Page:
Because the government has always backstopped student loans, calling the Reconciliation Act of 2010 a "federal takeover" isn’t accurate, said Justine Sessions, a spokeswoman for the Senate Committee on Health, Education, Pensions and Labor, which is chaired by Democrat Tom Harkin.
"What the health care reconciliation package did was eliminate the middleman," Sessions said. "The middleman equals a bunch of private banks."
In addition, many of the same companies involved in the guaranteed loan program service the expanded direct loan program, Delisle added. They include nonprofit and for-profit companies, including Sallie Mae, Nel Net, Mohela, Granite State Management and Resources, among others.
"The federal government can’t do all this work itself," Delisle said. "(The guaranteed loan program) wasn’t really a private sector thing. What’s really important to understand about that is the government set all of the terms on the loans, the interest rates, the terms of repayment, all of that was set in law and the loan companies couldn’t change those."
And private lenders can still make loans to students, Delisle added.
"They can do it, they just don’t get any subsidies from the government," Delisle said. "They don’t do it because it’s a money loser."
As for the rates Ayotte’s staff provided, those were accurate, Delisle said, but to call the interest the government gains on the loans "profits," is a stretch.
"Banks can borrow at the same rate as the federal government," Delisle said. "They don’t make money off lending to students at 6.8 percent. … This concept that the difference between the rate the government charges on the loan and the rate they pay to borrow is profit, is totally wrong."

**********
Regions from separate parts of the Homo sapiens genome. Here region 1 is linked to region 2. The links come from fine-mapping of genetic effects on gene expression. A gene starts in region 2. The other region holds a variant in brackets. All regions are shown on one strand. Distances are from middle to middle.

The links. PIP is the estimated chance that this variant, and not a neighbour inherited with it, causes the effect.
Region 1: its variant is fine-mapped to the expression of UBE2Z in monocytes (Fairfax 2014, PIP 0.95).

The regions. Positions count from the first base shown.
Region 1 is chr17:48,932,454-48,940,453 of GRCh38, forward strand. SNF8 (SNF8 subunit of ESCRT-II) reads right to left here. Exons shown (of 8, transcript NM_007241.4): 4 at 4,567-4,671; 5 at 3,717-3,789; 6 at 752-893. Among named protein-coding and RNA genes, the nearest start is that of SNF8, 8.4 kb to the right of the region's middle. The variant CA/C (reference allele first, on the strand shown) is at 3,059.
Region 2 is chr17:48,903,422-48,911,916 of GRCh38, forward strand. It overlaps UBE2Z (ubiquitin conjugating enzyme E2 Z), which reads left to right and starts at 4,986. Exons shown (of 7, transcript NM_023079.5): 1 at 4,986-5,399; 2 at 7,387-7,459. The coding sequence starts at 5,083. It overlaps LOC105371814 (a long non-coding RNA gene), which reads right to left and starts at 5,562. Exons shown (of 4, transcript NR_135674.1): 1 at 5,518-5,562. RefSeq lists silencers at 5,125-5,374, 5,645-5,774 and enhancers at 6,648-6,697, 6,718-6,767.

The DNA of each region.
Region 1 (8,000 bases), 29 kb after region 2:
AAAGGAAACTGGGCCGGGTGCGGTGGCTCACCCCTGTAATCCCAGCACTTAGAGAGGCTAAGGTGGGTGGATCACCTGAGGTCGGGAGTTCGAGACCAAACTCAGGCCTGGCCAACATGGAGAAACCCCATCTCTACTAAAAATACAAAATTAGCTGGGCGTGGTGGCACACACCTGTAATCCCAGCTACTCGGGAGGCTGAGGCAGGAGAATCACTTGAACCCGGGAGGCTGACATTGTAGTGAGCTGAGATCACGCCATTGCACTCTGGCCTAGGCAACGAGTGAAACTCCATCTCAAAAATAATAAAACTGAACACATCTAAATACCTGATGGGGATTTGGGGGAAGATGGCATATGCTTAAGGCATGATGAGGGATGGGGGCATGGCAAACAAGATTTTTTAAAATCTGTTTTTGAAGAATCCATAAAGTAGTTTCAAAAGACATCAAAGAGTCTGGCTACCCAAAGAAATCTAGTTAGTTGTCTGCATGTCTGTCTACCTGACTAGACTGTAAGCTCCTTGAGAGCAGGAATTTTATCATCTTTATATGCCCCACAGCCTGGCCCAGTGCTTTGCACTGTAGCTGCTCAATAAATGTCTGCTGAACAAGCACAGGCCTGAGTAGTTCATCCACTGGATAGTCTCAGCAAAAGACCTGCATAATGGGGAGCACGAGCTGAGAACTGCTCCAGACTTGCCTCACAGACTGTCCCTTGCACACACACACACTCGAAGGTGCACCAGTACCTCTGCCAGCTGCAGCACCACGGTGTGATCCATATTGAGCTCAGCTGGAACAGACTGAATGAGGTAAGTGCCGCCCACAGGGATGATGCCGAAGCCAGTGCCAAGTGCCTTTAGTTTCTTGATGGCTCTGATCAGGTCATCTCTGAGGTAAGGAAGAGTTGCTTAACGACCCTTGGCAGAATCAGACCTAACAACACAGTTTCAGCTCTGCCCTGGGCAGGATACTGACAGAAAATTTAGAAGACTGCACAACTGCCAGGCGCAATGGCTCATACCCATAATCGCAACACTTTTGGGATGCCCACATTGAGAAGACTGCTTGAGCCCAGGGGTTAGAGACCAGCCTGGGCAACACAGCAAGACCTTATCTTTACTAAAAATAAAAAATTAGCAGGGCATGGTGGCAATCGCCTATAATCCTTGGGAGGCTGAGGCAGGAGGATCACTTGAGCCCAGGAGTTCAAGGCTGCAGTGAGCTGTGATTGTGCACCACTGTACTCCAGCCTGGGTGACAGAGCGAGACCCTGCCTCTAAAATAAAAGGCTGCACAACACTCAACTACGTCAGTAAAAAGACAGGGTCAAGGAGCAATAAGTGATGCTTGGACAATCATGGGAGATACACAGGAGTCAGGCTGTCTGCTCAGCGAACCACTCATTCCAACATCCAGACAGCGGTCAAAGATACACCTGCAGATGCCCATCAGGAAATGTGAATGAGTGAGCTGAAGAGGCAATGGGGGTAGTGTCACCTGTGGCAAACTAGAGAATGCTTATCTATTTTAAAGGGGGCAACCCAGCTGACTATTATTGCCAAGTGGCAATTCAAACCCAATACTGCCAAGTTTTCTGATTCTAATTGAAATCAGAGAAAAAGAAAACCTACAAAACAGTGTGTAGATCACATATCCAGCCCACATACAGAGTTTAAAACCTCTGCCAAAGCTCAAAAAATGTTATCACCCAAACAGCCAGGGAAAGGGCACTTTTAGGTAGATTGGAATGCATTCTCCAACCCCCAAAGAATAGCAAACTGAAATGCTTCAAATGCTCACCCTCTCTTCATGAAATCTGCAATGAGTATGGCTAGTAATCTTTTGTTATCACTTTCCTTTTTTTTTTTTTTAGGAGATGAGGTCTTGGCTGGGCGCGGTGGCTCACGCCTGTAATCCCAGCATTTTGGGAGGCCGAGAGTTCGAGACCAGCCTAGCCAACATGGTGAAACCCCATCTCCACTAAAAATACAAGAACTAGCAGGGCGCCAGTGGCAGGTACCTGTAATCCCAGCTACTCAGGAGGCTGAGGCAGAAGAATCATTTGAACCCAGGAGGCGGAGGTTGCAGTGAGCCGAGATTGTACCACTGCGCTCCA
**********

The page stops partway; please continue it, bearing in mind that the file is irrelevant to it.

Subsidized loans do not make money for the government, Sessions said. They actually cost the federal government money.
"The claim seems to conflate two completely unrelated issues," Sessions said. "The 6.8 percent interest rate was set by Congress in 2002 with overwhelming bipartisan support and it was the projected average rate that would result in 2006 under a fixed rate formula."
Loans had the same interest rates under both the direct loan and FFEL programs, Sessions said, and the cost of student loans to the government fluctuates with program changes, economic conditions, borrower repayment patterns, and the relationship between the government’s borrowing rate and the interest rate at which borrowers repay loans.
There’s also more to the cost of the loan than what the government pays to borrow, Delisle added, including losses from defaults, administrative costs, cost of equity, loan forgiveness, and risk. Current fixed rates do not offset those additional costs.
"The bottom line is that the claim about the 2010 legislation that cut out the middleman in the student loan system is completely unrelated to the claim about what government charges for student loans," Sessions said. "Reinstating the FFEL program would cost the government additional fees and subsidies that would be paid to banks."
The government’s Reconciliation Act of 2010 was not a takeover, but rather an elimination of a federal student loan program the government had used since 1965. Private companies are still involved in servicing the program and private lenders can still make their own student loans without a government subsidy.
The government does borrow in the 2.8 percent ballpark and loans money to students at 6.8 percent but the difference is not a profit, it helps compensate for the unanticipated losses inherent with any loan. Finally, the money saved in the Reconciliation Act of 2010, not "profits" from the direct loans, is used to fund elements of the Affordable Care Act.
Since Ayotte’s statements have elements of truth but lack critical facts, we give her a Mostly False.
UPDATE: This item has been updated to note that Justine Sessions is a spokeswoman for the Democrat-controlled Senate Committee on Health, Education, Pensions and Labor. Also, we have corrected a quotation from Jason Delisle who said he mistakenly said the government does not "make money off lending to students at 2.8 percent," when he meant to say 6.8.